Institutional Logic is focussing on how broader belief systems shape the cognition and behavior of actors. According to Friedland and Alford (1991) Institutions are defined as both supra organizational patterns of activity by which individuals and organizations produce and reproduce their material subsistence and organize time and space. They are also seen as symbolic systems, ways of ordering reality, thereby rendering experience of time and space meaningful. Thornton and Ocasio (1999) define institutional logics as the socially constructed, historical patterns of material practices, assumptions, values, beliefs, and rules by which individuals produce and reproduce their material subsistence, organize time and space, and provide meaning to their social reality. Focusing on macro-societal phenomena, Friedland and Alford (1991) identified several key Institutions: the Capitalist market, bureaucratic state, democratic, nuclear family, and Christianity that are each guided by a distinct institutional logic. More recently, Thornton, Ocasio and Lounsbury (2012) added community as another key institutional order. This revision to a theoretically abstract and analytically distinct set of ideal types makes it useful for studying multiple logics in conflict and consensus, the hybridization of logics, and institutions in other parts of society and the world. While building on Friedland and Alford’s scheme, the revision addresses the confusion created by conflating institutional sectors with ideology (democracy) and means of organization (bureaucracy), variables that can be characteristic several different institutional sectors. Thornton and Ocasio (2008) discuss the importance of not confusing the ideal types of the inter-institutional system with a description of the empirical observations in a study that is to use the ideal types as meta theory and method of analysis. With this project we would like to explore how hybrid organizations, which incorporate competing institutional logics such as capitalistic market thinking and social objectives are internally managed in order to embody those logics. With regards to the different context in many dimension between China and Switzerland, the comparison between governance of companies in those two countries is thus crucial. This would help to better understand the underlying principle of the institutional logic debate on the one hand side but also help to foster collaboration between the two countries.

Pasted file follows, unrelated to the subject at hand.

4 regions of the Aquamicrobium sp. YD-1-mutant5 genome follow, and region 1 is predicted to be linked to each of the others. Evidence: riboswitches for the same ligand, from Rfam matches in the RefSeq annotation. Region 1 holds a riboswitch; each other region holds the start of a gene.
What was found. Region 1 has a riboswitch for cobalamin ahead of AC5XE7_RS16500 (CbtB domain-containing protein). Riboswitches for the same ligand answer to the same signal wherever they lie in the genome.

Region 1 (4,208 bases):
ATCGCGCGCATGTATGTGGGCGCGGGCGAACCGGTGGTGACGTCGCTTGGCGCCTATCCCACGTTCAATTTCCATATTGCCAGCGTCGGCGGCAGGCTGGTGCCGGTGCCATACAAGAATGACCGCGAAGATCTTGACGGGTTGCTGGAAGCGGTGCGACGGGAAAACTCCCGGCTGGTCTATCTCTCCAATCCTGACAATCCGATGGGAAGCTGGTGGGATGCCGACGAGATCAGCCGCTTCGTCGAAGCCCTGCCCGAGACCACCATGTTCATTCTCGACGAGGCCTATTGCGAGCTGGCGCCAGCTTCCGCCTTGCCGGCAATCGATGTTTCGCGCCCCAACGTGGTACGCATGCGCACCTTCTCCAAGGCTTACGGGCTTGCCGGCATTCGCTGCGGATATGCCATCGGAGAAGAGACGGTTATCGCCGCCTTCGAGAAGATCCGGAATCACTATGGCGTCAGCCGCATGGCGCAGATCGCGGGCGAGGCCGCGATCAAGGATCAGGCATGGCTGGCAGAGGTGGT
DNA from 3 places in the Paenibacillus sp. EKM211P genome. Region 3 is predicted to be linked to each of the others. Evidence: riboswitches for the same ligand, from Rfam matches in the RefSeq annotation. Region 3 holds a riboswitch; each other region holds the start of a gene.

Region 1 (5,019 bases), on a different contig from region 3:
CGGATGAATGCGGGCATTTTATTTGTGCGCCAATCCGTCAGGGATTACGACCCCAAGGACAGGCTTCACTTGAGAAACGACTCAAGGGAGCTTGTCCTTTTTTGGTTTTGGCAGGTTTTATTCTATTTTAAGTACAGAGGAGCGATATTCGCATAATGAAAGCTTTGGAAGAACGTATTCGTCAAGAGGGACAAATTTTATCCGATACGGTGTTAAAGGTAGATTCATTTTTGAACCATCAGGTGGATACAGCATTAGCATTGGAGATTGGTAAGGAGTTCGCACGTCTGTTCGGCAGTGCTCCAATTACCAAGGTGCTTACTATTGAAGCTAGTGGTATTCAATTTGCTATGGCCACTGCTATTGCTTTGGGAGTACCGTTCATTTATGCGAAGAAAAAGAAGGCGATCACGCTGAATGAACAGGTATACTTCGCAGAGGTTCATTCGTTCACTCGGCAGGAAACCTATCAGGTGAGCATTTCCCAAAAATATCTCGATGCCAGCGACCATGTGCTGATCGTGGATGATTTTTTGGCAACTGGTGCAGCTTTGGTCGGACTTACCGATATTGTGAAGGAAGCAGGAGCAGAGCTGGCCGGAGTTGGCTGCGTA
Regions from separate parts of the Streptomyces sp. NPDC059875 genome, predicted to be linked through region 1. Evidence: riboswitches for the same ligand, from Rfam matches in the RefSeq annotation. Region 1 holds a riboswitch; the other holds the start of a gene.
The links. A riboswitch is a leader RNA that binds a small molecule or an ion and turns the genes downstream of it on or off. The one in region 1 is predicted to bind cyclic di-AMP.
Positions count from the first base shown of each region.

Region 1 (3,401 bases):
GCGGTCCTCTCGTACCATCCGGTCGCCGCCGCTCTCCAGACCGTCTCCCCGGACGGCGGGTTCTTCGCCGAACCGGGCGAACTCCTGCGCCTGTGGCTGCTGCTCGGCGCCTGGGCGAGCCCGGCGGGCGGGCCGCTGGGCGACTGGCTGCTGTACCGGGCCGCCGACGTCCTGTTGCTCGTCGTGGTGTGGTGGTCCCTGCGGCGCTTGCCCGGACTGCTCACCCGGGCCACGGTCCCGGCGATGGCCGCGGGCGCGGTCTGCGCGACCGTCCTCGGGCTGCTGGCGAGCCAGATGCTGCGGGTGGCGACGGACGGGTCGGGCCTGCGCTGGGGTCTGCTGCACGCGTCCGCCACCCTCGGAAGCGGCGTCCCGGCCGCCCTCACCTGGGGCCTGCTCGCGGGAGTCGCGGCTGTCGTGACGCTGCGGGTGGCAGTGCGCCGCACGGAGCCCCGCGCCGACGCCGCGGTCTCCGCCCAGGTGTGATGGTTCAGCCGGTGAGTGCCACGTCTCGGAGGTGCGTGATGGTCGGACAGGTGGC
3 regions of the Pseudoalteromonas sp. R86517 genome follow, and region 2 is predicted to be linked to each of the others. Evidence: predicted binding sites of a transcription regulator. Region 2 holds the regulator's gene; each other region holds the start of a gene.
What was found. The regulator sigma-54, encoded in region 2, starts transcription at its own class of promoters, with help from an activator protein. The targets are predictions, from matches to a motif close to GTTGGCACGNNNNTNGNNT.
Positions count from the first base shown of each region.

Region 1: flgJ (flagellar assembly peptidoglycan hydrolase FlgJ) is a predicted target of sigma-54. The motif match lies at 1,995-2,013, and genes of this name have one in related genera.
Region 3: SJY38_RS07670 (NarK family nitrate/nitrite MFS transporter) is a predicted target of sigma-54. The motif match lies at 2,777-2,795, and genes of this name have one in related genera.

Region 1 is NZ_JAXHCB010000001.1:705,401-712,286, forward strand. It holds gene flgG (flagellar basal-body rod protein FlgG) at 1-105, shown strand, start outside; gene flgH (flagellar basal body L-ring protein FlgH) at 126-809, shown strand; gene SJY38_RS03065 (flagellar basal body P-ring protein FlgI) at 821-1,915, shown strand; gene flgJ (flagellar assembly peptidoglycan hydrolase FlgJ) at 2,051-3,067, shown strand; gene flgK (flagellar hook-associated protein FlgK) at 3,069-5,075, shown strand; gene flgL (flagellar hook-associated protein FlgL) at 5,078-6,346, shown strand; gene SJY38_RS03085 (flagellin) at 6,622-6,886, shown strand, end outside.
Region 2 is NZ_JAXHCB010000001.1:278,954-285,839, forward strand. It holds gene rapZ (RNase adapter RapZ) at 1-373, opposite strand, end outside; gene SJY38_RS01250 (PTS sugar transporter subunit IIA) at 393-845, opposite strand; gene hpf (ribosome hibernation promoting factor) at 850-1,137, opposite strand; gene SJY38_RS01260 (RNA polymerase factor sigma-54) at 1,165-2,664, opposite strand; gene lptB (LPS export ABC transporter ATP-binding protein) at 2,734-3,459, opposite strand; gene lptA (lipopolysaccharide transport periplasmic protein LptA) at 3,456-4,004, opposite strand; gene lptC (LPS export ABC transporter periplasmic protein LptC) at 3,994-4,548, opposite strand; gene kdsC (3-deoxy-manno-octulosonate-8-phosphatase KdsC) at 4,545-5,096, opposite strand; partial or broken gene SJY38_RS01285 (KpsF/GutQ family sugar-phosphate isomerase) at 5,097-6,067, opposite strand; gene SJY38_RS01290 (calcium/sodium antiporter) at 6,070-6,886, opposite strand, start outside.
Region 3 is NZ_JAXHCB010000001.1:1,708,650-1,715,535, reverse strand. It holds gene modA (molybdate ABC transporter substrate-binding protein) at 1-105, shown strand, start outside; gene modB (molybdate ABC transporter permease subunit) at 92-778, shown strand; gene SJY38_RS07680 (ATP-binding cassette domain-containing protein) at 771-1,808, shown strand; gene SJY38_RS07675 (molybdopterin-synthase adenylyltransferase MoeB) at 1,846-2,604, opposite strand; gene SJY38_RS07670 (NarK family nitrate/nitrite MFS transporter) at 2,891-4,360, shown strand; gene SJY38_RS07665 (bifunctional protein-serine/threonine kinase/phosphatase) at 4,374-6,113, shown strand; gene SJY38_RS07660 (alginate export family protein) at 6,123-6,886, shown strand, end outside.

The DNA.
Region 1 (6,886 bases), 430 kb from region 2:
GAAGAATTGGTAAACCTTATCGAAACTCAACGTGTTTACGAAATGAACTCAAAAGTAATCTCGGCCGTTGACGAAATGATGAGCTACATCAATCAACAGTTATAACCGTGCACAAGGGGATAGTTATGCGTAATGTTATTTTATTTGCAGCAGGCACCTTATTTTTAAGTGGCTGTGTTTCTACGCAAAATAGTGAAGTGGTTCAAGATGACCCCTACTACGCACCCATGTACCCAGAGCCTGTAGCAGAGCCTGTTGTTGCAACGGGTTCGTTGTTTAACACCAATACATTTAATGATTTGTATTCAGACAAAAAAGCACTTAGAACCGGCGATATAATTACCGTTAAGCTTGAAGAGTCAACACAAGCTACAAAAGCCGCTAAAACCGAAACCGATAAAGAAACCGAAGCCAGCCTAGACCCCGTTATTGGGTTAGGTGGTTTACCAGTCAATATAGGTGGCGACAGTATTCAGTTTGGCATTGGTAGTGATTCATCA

The study of nonlinear partial differential equations plays an ever increasing role in science, and many fundamental mathematical aspects need to be developed further in order to answer important questions for applications in branches as different as physics, biology, and economy to mention just a few. The present project brings together experts in these domains from China and Switzerland with the goal to exchange ideas, consolidate the present knowledge, and, most important, foster new collaborations between the participating Universities. Renmin University of China has recently established the Institute for Mathematical Sciences (IMS), led by Professor Yuan Lou. Professor Lou and 5 postdocs at IMS work in the area of Partial Differential Equations, including reaction-diffusion equations, calculus of variation and nonlinear analysis. More details of the research group at IMS can be found at the website https://ims.ruc.edu.cn/more2.php?cid=2. The research interest of Yaobin Ou is in the mathematical theory of partial differential equations from fluid mechanics, in particular on the well posedness of free boundary problems and singular limits (low Mach number limit and related problems). The research group of Peter Wittwer will contribute to the collaboration with expertise closely related to these research interests. The group has been working as well on reaction diffusion problems as on problems in fluid mechanics and singular limits. The research group of Zhengguang Guo also has expertise in the question of regularity of solutions of nonlinear partial differential equations. He has in the past visited the DPT at Geneva Universities at several occasions (mainly financed SSSTC ). His contribution has been crucial in order to establish contact and bring together the research groups at the IMS and the DPT who participate in this project. The mathematical approaches to the problems of these research groups are however complementary in many ways and the collaboration therefore promises to be most interesting and very rich, since different ideas and techniques will be brought together. The Institute for Mathematical Sciences will serve as the leading platform for the project. The start of the project will therefore be in the form of a kick off meeting at Renmin University which will bring together all the participants of the project. This will allow to exchange ideas and to establish collaboration on concrete mathematical problems. Subsequent visits of the Chinese partners to the University of Geneva will allow to push these projects forward and will tighten the link between the participating institutions. It will at the same occasion allow to define the future collaboration between the institutions. We expect that as a result of this project a permanent collaboration between the participating Institutes will be established.